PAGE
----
against my 5 kyu students.

My main objective of teaching iGo is to make my students
two stones stronger as quickly as possible and as efficiently
as possible!

My years of teaching go experience so far tells me that
in my case playing an even game is one of the best ways to make them
two stones stronger.

For other iGo, Weiqi, Baduk teachers handicap games work reall well. So that's great.

But not in my case.

Another important objective of my teaching iGo is to make my students
enjoy and/or satisfied with playing games with me.

To do so, I just meet their demand; I do whatever they want to practice.

In Japan retailers say "customers are gods."

In the West "customers are kings" or "customers are always right."

In my case "my iGo students are Shogun" or
"my iGo students are Shusaku."

So I'll respectfully do anything to meet their demands.

I've been doing this teaching iGo style for years, and
so far 98% of the people like this style.わーい(嬉しい顔)

If a student wants to have an ordinary handicap game, that's
perfectly fine with me. I take White and just play an ordinary
handicap game.

But I've found that many amateur Igo players have such a hard
time playing an even game.

Even games are far more difficult than handicap games since
there are far more places to play.

And many of them do not know many joseki such as 3-4 point
joseki, 3-5 point joseki, 4-5 point joseki, etc.

It's almost impossible to learn all that whether
you're a dan player or a kyu player.

I not only play an even game with my students,
but I also give advice during my teaching games.

Whether I play a handicap or an even game,
I give students advice during my simuls whenever
I perceive that my students need advice.

Well, some people don't like to have advice during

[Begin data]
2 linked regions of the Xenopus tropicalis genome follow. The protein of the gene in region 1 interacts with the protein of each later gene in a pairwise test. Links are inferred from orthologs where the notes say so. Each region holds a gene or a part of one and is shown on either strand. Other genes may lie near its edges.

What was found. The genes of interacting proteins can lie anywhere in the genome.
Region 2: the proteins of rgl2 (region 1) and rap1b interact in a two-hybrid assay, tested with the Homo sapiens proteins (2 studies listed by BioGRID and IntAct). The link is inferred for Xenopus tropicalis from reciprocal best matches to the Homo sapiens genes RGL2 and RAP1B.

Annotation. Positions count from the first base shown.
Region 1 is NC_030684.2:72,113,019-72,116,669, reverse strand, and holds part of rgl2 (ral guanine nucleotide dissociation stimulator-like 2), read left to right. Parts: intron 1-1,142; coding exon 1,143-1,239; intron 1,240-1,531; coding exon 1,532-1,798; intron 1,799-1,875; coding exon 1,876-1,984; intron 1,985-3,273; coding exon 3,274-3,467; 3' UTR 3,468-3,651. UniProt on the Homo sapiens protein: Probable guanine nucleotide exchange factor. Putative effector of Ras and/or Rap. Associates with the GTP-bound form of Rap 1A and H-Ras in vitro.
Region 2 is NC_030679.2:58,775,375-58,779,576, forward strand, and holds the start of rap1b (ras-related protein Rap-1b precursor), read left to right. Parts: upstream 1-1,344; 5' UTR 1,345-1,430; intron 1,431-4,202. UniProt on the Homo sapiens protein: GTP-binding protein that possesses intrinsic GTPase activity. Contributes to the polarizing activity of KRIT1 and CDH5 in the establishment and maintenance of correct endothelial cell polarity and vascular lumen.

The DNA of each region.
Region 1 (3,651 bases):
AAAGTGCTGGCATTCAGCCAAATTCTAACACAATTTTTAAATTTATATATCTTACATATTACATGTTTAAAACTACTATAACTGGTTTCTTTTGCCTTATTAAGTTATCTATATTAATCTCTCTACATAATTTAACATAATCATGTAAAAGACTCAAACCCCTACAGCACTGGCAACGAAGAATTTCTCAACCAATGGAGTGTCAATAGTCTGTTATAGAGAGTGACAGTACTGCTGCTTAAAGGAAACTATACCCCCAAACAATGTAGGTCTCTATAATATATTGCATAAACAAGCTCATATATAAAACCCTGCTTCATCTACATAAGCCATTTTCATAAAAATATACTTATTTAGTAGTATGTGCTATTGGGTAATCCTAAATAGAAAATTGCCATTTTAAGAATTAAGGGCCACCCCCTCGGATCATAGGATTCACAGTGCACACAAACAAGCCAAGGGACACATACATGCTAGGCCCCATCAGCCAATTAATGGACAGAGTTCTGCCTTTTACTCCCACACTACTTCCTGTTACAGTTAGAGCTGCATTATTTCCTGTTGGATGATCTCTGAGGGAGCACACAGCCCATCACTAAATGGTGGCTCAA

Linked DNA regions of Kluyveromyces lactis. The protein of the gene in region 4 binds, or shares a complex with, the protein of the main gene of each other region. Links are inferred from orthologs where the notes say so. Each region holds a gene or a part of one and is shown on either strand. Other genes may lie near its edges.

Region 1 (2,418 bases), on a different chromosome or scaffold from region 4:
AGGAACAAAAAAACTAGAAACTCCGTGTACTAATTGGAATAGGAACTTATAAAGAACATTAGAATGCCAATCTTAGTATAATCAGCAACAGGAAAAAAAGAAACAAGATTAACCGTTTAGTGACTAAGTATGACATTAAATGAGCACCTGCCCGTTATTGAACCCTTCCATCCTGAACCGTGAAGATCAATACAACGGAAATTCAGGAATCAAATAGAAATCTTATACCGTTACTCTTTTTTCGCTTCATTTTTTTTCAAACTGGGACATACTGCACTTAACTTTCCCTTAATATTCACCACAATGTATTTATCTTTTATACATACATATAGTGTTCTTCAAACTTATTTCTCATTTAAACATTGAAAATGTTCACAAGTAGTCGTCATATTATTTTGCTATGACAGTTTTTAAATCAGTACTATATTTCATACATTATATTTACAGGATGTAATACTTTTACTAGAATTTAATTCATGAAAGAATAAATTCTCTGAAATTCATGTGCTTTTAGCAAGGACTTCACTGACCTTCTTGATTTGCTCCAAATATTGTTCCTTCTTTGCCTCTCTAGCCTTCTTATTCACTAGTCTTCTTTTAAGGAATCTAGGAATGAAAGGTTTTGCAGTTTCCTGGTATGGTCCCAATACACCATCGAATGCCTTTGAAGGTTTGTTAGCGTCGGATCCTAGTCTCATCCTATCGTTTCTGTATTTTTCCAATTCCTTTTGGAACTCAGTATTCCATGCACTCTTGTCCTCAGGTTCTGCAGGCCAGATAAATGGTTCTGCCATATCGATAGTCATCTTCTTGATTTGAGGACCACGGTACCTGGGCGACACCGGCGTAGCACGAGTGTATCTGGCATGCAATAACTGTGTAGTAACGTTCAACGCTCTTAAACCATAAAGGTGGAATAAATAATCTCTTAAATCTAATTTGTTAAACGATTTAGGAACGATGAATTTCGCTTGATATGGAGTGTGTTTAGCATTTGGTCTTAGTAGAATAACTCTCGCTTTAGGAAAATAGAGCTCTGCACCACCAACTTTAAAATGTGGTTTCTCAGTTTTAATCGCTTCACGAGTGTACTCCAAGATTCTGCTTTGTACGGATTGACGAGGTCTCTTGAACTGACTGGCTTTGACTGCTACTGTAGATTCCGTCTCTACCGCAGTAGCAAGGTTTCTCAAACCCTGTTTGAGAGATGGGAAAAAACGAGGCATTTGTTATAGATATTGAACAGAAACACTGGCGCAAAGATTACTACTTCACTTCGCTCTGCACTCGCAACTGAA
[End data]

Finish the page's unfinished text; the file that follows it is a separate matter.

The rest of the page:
the game.

So first I ask them "May I give you some advice?"

Most of them say "Yes!"

During the Go Congress, the same thing did happen!

The reason I started giving advice during the Igo game
was that many of my students told me the following:

"After the game, even if you give me comments,
I don't remember why I played."

The more repeatedly I heard this, the more I thought that
they might like to have advice during their games.

In fact, my Go teacher told me not to speak
during the game. So I was trained not to say
anything during the game.

So this way of playing had become a second nature
like breathing without thinking or like sleeping
at night.

An Igo lecture for kyu players was successful!!!

An Igo lecture for kyu players was successful!!!

It looks like a number viewers of the blog are decreasing…

I guess many of them are not interested in my
experience at the U.S. Go Congress.がく〜(落胆した顔)

So I’m going to finish it in a couple of days, and
going to start advice again.

I still have a lot of Igo advice to give. わーい(嬉しい顔)

I’m also going to have a blog, introducing where
to visit Tokyo.

The reason is that I know many foreigners visit
Japan. So I always thought it would be useful
to have a blog like that…

(Do you already know such blog or website? If you do,
please let me know. Thanks!)

Yesterday I said:

"It's really simple. All you need is just one
move to approach..."

I'm sorry to say, ふらふらbut I'm going to show that to you
in my Go text services, beginning in October at this


So if you'd like to know, be sure to join me!

The first membership fee is going to be the cheapest!

Now I'm going back to talking about the U.S. Go Congress!

So on the second day I presented how to approach a various
type of corner stones, along with some of the most common
amateur mistakes.

The counter moves of those common mistakes were very easy to

Well, that's why I chose them, so kyu players could learn
them easily.

At the same time I chose them because that will
help them build basics.

When it comes to teaching, I always stick with basics.

Again in this lecture many kyu players seemed to be comfortable
to ask me questions.

Usually kyu players are hesitant to ask questions.ふらふら

But even some 20 kyu players asked me questions.ぴかぴか(新しい)

So I was happy, and I thought that the lecture went great.

There was a Chinese boy who also participated in the
lecture a couple of times; he presented ぴかぴか(新しい)brilliant ideas!ぴかぴか(新しい)

I had a lot of fun in this lecture!

On the third day and the fourth day, I had a chance
to teach that Chinese boy and his brother privately.

It was a lot of fun, too.

They were so smart and quick learners.

In fact the children and teenagers I met at the U.S.
Go Congress were all smart and have a lot of potential